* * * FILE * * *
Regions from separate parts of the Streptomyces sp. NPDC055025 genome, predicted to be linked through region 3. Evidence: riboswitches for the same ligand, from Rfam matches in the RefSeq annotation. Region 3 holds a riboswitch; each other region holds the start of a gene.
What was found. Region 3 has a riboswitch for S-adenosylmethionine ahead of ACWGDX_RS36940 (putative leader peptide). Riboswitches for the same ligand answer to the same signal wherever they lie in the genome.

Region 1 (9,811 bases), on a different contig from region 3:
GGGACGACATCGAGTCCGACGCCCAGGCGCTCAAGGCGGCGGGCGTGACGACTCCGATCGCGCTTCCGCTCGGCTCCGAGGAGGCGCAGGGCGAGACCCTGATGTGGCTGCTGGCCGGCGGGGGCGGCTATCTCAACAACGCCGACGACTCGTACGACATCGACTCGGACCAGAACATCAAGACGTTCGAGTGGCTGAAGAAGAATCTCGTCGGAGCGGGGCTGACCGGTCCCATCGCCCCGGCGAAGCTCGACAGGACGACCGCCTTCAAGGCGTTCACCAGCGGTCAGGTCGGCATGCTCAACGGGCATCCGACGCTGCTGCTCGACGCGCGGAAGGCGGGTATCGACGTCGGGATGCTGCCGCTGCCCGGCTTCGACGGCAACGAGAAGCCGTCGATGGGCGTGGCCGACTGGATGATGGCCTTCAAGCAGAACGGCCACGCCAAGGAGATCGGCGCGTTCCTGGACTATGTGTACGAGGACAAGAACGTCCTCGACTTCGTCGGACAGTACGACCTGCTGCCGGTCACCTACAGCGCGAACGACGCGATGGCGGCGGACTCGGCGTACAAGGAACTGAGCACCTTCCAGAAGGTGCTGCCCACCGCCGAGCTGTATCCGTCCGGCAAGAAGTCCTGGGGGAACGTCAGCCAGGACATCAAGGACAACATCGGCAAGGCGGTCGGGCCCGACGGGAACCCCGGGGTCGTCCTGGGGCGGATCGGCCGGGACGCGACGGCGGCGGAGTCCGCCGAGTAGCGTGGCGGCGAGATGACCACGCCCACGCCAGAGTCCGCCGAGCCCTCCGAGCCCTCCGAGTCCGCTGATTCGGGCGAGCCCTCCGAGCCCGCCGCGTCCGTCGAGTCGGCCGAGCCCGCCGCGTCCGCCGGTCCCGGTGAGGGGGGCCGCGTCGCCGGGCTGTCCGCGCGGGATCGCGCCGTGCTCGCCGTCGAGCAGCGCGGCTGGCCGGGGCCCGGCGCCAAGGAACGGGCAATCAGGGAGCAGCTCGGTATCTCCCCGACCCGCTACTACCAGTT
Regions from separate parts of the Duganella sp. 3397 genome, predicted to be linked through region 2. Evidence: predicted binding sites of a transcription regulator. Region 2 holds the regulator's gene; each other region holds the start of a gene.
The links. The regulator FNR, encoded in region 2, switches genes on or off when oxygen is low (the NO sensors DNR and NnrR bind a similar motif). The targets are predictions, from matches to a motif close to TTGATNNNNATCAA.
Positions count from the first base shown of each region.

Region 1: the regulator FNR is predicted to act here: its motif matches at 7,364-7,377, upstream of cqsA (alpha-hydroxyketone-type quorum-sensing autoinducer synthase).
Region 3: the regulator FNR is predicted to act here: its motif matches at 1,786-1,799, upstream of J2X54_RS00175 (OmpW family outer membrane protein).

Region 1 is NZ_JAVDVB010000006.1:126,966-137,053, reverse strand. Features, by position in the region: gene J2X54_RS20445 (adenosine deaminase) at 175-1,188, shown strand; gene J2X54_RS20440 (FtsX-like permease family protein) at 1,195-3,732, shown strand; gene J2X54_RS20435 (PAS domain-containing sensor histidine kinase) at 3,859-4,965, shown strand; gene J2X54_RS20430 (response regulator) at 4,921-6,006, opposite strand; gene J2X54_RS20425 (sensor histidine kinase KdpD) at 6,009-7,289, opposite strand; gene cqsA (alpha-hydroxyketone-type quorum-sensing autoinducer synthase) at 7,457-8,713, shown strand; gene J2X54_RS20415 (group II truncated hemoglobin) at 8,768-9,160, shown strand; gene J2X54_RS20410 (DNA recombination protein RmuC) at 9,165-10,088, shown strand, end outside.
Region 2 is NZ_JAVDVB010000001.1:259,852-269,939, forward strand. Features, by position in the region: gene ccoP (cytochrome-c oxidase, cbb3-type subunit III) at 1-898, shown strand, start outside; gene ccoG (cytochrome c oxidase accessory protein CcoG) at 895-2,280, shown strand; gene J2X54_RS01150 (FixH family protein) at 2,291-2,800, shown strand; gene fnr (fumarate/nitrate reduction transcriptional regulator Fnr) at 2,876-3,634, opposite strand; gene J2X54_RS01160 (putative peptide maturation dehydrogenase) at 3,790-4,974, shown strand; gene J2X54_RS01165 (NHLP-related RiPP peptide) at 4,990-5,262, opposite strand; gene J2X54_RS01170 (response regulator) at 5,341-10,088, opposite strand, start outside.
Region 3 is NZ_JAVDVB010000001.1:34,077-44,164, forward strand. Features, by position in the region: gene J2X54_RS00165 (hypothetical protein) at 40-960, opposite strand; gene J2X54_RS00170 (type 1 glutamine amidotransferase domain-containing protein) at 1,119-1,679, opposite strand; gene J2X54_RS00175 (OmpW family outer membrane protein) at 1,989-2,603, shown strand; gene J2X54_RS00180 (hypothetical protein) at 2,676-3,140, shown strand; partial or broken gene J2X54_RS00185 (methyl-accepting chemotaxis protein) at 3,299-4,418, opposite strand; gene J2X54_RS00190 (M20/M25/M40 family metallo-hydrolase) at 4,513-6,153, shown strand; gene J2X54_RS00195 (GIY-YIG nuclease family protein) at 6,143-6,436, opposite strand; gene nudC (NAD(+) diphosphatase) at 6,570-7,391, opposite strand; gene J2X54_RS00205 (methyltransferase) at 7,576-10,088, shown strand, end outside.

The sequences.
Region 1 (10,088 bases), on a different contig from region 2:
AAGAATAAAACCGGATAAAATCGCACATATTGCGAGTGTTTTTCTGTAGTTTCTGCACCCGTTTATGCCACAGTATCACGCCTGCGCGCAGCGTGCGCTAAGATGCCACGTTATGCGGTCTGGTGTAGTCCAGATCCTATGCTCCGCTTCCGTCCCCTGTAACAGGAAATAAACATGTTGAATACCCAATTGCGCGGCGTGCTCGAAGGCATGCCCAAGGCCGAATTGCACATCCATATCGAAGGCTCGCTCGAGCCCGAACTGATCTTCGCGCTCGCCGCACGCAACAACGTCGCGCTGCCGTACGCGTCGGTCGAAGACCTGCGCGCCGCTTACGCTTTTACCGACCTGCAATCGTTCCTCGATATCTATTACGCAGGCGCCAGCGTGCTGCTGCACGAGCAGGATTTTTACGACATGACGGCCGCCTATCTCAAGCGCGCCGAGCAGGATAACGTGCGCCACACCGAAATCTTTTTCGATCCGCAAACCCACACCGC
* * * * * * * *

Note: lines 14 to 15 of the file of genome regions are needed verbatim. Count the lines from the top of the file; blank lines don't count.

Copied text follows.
Region 1 (10,088 bases), on a different contig from region 2:
AAGAATAAAACCGGATAAAATCGCACATATTGCGAGTGTTTTTCTGTAGTTTCTGCACCCGTTTATGCCACAGTATCACGCCTGCGCGCAGCGTGCGCTAAGATGCCACGTTATGCGGTCTGGTGTAGTCCAGATCCTATGCTCCGCTTCCGTCCCCTGTAACAGGAAATAAACATGTTGAATACCCAATTGCGCGGCGTGCTCGAAGGCATGCCCAAGGCCGAATTGCACATCCATATCGAAGGCTCGCTCGAGCCCGAACTGATCTTCGCGCTCGCCGCACGCAACAACGTCGCGCTGCCGTACGCGTCGGTCGAAGACCTGCGCGCCGCTTACGCTTTTACCGACCTGCAATCGTTCCTCGATATCTATTACGCAGGCGCCAGCGTGCTGCTGCACGAGCAGGATTTTTACGACATGACGGCCGCCTATCTCAAGCGCGCCGAGCAGGATAACGTGCGCCACACCGAAATCTTTTTCGATCCGCAAACCCACACCGC